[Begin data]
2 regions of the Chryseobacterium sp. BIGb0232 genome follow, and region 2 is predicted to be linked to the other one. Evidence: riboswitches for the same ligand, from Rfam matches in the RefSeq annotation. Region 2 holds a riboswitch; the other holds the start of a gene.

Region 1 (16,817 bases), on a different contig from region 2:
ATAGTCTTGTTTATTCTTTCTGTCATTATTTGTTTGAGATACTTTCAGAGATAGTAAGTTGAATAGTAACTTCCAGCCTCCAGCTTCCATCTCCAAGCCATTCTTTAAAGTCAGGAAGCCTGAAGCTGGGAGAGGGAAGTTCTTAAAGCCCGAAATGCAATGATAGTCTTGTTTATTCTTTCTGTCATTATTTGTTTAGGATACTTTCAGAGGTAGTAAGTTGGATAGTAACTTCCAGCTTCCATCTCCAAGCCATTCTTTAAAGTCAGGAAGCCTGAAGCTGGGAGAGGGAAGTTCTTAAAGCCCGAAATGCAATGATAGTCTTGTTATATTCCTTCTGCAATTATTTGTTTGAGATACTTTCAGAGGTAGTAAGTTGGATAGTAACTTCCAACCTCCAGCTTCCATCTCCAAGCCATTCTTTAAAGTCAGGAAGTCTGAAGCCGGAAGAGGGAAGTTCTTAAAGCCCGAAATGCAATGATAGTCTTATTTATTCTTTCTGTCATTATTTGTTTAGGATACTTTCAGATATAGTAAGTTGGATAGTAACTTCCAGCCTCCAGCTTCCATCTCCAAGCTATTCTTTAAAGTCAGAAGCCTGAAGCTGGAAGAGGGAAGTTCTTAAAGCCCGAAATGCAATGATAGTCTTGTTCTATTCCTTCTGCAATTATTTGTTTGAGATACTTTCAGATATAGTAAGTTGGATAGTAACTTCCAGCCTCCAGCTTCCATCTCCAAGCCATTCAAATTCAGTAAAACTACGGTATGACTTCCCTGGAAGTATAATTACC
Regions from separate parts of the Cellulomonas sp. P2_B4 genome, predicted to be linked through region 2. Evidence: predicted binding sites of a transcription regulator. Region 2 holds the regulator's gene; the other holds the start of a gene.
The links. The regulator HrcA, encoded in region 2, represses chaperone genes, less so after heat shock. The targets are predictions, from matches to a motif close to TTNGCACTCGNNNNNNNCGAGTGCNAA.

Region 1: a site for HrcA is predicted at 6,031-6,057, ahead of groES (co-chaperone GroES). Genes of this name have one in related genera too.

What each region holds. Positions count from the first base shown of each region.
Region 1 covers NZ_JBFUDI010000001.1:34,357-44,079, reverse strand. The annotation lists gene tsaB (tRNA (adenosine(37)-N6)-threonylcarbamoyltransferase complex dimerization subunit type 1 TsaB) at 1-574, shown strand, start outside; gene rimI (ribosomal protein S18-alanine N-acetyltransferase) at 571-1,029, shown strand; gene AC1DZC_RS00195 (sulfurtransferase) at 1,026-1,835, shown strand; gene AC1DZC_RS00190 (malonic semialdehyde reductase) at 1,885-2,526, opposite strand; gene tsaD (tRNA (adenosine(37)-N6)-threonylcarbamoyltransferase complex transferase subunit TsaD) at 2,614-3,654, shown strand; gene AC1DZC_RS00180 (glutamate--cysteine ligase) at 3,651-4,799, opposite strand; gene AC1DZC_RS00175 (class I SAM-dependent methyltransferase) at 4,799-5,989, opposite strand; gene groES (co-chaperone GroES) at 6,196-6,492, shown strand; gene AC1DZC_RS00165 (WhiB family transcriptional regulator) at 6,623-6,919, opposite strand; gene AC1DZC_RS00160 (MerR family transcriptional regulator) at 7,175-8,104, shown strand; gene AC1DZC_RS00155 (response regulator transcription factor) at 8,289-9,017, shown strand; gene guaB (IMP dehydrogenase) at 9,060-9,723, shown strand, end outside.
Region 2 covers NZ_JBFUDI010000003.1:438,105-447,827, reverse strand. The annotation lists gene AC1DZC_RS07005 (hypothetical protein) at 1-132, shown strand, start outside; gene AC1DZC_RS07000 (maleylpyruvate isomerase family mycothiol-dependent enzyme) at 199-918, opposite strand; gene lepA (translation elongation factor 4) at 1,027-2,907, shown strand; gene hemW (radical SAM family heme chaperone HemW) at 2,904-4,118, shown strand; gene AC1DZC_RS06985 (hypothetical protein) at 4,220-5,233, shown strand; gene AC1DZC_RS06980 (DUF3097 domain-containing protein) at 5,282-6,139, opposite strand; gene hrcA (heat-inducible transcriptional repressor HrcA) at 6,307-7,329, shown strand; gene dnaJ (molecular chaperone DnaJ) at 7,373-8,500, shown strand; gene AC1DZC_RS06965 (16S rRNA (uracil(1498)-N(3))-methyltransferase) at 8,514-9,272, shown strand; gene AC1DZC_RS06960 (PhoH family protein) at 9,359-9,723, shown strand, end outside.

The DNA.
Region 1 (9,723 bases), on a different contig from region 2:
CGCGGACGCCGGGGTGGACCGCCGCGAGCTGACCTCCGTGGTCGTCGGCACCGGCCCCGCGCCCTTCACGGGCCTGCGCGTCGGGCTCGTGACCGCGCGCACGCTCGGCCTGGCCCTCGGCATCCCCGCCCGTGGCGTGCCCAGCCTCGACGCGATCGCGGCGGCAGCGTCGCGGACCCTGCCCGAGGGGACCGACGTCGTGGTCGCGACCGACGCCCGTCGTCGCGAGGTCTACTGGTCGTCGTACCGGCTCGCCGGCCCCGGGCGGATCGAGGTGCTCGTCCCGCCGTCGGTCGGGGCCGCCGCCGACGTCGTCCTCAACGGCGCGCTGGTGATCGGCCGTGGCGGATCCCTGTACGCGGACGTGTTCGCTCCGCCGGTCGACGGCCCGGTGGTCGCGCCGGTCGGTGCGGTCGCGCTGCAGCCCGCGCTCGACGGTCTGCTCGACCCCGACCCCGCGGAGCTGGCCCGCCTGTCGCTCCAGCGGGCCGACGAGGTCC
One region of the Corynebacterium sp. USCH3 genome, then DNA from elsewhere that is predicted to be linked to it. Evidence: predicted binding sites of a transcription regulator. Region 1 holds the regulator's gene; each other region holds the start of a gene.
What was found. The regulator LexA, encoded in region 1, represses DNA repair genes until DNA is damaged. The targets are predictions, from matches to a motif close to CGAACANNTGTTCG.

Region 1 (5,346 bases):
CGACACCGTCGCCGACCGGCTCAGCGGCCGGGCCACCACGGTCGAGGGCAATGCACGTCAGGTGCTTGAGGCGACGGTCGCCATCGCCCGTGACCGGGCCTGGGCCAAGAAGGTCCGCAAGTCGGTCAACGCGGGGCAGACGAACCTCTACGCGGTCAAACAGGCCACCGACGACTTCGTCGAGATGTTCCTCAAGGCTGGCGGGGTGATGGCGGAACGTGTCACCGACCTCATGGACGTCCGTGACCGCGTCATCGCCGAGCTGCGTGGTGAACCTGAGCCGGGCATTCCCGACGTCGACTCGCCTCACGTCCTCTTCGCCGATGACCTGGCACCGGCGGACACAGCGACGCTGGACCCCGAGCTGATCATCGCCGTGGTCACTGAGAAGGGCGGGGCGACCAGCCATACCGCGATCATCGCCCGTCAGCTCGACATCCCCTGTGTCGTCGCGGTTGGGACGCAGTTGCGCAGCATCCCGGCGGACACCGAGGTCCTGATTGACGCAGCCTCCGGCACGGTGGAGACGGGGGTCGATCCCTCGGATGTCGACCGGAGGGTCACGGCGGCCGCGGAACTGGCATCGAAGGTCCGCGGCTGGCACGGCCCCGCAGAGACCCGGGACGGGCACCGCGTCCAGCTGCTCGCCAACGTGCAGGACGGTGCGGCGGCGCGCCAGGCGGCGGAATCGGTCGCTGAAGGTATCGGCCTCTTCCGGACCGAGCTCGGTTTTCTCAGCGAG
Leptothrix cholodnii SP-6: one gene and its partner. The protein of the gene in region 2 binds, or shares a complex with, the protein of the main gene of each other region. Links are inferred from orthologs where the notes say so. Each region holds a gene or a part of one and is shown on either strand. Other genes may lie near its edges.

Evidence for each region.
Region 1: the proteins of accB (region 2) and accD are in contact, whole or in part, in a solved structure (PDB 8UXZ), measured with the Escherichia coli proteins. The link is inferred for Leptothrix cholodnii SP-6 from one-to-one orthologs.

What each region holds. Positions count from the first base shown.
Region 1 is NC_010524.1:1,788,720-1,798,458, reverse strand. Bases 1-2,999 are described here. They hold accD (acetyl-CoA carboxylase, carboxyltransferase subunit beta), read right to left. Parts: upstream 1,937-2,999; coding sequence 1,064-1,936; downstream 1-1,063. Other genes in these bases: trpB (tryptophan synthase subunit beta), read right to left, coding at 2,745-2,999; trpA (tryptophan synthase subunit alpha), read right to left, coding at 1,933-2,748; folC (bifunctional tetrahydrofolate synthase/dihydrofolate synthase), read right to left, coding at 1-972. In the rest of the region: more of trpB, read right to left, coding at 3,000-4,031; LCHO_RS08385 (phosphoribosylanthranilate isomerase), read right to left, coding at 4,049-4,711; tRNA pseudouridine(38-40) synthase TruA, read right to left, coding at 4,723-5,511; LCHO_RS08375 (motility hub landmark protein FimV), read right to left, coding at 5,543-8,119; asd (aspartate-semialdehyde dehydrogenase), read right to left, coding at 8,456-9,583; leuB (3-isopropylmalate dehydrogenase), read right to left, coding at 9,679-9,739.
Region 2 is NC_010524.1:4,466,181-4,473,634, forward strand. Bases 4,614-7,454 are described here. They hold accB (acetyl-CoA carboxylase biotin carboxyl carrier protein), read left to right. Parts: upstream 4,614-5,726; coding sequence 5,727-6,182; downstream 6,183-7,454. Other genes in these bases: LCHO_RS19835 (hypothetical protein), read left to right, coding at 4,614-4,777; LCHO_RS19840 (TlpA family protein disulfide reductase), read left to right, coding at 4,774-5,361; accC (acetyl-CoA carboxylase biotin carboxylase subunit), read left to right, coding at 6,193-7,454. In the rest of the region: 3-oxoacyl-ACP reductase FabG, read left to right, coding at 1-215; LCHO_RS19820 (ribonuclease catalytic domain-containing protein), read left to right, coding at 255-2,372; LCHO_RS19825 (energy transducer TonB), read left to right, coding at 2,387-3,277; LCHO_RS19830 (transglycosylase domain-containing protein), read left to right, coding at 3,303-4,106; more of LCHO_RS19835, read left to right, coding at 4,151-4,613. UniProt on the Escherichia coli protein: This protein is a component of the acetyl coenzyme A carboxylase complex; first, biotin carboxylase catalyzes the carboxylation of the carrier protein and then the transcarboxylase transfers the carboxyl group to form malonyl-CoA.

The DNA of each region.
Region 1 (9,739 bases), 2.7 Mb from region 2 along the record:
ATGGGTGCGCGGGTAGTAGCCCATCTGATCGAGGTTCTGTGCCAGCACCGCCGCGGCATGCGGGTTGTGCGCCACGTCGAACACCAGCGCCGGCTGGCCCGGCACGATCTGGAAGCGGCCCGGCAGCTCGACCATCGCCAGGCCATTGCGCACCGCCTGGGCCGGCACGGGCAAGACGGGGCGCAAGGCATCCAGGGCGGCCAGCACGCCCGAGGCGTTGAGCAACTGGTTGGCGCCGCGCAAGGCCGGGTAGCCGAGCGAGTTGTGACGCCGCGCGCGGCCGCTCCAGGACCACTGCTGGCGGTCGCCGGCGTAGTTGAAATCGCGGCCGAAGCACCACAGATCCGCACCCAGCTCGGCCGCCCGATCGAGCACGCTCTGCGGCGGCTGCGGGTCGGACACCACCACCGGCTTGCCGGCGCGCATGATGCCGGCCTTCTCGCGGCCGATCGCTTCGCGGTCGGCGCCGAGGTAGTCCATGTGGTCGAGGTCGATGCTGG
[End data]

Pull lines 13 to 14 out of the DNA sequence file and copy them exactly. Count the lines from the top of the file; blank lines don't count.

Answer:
One region of the Corynebacterium sp. USCH3 genome, then DNA from elsewhere that is predicted to be linked to it. Evidence: predicted binding sites of a transcription regulator. Region 1 holds the regulator's gene; each other region holds the start of a gene.
What was found. The regulator LexA, encoded in region 1, represses DNA repair genes until DNA is damaged. The targets are predictions, from matches to a motif close to CGAACANNTGTTCG.